Escape from L.A.

Kurt Russell, Steve Buscemi, Stacy Keach

Directed by John Carpenter
Rolling Stone: star rating
5 0
Community: star rating
5 0 0
August 9, 1996

Snake Plissken is back. It's Been 15 years since Kurt Russell seized the role of his career as the hard-assed outlaw with an eye patch in Escape From New York. That futuristic cult item, set in a 1997 Manhattan imagined as a maximum-security prison, was also directed by John Carpenter. The gifted auteur of Halloween, Dark Star and Assault on Precinct 13 didn't have the clout to get his name into the title back then. Now he does, which is pretty funny. With the exceptions of Starman and They Live, Carpenter hasn't directed anything since Escape with his former B-movie vitality.

The sequel, written by Carpenter, Russell and producer Debra Hill, is also wicked fun. Location aside, it's practically the same movie. In 2013, L.A. is ravaged by earthquakes, riots and mudslides, the entertainment industry is kaput, and any land that isn't underwater is in the hands of revolutionaries whom the priggish president. (Cliff Robertson) wants to crush.

Snake's mission impossible, which he decides to accept because the villains will kill him with a virus in 10 hours if he refuses, is to sneak into L.A. via submarine and bring back the doomsday box that the prez's daughter (A.J. Langer) has stolen for her rebel lover (George Corraface).

Plot isn't the point -- it's the stunts and the sights, notably the cosmetic-surgery casualties who take over the Beverly Hills Hotel. The bracingly eccentric characters include Peter Fonda as an aging surfer who rides a tsunami wave down Wilshire Boulevard and Steve Buscemi as a hawker of maps to the stars' wrecked homes. Still, it's Russell's show. The name Snake Plissken is evoked constantly -- more than Keyser Soze in The Usual Suspects. In New York people told Snake, "I thought you were dead." In L.A. they say, "I thought you'd be taller." The Snake Plissken cult lives. Don't try to figure it out. Just enjoy.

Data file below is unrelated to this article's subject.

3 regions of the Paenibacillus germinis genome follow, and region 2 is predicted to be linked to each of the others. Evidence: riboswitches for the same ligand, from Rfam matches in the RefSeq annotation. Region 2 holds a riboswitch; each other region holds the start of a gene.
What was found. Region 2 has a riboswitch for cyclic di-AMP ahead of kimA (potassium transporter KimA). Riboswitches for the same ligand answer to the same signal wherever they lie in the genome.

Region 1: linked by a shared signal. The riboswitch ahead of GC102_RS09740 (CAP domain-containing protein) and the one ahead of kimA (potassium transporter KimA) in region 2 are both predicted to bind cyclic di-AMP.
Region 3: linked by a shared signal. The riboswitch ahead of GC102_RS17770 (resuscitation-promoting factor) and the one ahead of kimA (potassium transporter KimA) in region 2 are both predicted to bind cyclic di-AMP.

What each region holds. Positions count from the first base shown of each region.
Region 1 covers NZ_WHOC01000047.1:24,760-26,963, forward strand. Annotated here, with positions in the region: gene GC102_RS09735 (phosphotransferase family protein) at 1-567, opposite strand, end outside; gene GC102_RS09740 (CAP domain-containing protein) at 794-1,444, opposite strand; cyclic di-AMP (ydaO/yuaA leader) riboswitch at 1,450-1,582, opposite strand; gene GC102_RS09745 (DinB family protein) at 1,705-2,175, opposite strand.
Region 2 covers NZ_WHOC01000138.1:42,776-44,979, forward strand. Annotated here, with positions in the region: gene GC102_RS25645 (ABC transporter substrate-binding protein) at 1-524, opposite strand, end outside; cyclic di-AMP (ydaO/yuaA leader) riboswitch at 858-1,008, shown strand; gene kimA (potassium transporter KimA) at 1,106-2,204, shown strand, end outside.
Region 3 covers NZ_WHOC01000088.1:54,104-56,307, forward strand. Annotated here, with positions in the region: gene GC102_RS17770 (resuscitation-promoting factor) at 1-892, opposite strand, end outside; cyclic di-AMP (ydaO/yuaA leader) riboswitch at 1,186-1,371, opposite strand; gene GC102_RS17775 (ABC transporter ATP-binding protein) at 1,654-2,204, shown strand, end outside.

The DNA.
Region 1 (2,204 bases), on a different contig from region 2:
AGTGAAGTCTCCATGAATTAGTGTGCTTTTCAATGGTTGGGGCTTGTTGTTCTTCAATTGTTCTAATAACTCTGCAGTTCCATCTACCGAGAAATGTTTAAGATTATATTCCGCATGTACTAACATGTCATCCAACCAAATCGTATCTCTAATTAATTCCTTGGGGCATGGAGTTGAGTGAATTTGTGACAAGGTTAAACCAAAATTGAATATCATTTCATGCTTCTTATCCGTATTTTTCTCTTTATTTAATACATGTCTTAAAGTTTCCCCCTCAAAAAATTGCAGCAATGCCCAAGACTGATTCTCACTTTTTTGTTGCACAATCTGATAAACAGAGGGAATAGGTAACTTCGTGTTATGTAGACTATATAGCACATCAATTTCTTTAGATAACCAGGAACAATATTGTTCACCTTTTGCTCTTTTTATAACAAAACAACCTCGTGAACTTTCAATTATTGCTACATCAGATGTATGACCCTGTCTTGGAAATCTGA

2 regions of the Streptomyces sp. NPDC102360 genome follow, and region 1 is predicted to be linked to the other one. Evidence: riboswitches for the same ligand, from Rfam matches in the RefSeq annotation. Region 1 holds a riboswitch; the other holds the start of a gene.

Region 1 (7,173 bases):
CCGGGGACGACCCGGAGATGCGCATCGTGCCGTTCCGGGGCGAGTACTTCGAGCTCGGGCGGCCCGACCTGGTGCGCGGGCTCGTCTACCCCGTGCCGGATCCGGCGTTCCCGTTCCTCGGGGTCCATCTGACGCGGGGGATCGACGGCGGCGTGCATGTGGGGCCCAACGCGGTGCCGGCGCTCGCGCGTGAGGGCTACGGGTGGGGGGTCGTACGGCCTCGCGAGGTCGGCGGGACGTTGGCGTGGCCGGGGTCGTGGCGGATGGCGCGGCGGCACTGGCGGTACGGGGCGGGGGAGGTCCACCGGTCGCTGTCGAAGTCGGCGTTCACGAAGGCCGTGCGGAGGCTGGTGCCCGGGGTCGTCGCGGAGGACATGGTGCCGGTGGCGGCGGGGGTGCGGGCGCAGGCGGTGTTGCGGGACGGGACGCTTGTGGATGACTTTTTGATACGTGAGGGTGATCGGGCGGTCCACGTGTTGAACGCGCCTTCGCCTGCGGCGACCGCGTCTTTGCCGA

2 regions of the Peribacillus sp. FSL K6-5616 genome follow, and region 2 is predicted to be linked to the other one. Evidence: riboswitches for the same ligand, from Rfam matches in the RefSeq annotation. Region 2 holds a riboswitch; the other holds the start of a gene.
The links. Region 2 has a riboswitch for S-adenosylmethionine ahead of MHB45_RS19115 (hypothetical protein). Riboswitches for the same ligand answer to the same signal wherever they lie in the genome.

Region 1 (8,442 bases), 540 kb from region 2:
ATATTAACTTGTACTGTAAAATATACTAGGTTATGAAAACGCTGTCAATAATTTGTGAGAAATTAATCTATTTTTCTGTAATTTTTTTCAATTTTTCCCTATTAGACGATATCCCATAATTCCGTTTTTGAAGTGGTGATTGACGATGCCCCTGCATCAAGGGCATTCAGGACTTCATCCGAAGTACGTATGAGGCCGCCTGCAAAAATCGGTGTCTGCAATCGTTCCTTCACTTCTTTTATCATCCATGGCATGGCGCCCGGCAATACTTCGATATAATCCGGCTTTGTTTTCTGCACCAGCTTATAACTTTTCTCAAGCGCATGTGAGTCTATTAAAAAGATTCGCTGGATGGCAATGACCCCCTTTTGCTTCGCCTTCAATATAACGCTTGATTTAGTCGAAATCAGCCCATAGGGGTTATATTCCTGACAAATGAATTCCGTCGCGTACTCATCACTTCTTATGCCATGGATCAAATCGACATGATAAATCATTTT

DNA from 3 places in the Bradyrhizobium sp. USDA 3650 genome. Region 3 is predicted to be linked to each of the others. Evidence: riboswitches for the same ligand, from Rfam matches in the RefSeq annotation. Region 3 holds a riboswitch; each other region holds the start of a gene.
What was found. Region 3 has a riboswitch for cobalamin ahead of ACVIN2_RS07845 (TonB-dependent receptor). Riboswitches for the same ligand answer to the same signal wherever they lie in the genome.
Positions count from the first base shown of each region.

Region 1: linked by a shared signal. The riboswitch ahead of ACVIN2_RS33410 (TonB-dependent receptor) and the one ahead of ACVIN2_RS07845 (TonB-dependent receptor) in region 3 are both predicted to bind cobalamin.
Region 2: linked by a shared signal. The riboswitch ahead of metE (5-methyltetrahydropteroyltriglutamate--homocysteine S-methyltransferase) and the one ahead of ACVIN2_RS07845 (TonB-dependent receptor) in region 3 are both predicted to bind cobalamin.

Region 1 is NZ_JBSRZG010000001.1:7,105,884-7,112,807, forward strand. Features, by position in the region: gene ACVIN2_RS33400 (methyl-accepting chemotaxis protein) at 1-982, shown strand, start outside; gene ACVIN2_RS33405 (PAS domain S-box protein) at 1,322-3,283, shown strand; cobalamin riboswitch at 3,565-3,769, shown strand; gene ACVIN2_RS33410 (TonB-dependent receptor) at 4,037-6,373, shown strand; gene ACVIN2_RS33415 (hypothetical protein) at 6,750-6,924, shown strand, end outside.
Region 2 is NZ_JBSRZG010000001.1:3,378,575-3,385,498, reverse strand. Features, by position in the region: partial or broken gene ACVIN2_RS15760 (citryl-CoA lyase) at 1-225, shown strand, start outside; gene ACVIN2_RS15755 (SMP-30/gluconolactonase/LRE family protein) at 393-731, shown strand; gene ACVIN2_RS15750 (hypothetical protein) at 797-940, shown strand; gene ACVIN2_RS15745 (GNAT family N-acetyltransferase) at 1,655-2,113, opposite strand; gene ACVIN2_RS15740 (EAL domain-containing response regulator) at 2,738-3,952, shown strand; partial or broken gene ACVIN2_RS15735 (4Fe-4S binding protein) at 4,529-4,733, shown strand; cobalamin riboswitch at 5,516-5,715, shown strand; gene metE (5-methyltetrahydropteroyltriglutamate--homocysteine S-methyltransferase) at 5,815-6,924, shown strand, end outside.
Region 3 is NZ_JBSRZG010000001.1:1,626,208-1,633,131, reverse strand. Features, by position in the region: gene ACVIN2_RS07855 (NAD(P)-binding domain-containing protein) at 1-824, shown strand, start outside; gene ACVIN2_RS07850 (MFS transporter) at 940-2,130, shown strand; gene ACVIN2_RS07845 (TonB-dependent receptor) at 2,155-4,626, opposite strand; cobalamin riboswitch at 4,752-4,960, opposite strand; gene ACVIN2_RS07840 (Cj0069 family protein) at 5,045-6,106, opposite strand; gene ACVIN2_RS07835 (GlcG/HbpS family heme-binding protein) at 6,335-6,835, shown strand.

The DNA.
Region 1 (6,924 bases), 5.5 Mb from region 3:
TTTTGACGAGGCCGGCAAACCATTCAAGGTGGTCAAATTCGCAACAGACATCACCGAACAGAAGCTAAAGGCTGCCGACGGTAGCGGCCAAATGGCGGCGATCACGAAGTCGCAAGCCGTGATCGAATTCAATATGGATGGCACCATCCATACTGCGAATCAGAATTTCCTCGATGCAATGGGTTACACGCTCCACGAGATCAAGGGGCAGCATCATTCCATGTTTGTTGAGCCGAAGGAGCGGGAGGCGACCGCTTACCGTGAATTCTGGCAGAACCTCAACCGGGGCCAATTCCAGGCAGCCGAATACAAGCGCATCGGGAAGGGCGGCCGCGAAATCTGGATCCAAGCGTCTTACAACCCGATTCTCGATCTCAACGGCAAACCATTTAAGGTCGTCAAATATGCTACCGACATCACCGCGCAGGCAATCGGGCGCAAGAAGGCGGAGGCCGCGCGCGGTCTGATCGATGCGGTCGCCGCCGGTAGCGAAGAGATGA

Movie Review Main Next


Community Guidelines »
loading comments

loading comments...


Sort by:
    Read More

    Movie Reviews

    More Reviews »
    Daily Newsletter

    Get the latest RS news in your inbox.

    Sign up to receive the Rolling Stone newsletter and special offers from RS and its
    marketing partners.


    We may use your e-mail address to send you the newsletter and offers that may interest you, on behalf of Rolling Stone and its partners. For more information please read our Privacy Policy.

    Song Stories

    “Santa Monica”

    Everclear | 1996

    After his brother and girlfriend both died of drug overdoses, Art Alexakis -- depressed and hooked on drugs himself -- jumped off the Santa Monica Pier in California, determined to die. "It was really stupid," said the Everclear frontman, who would further explore his personal emotional journey in the song "Father of Mine." "I went under the water. Then I said, 'I don't wanna die.'" The song, declaring "Let's swim out past the breakers/and watch the world die," was intended as a manifesto for change, Alexakis said. "Let the world do what it's gonna do and just live on our own."

    More Song Stories entries »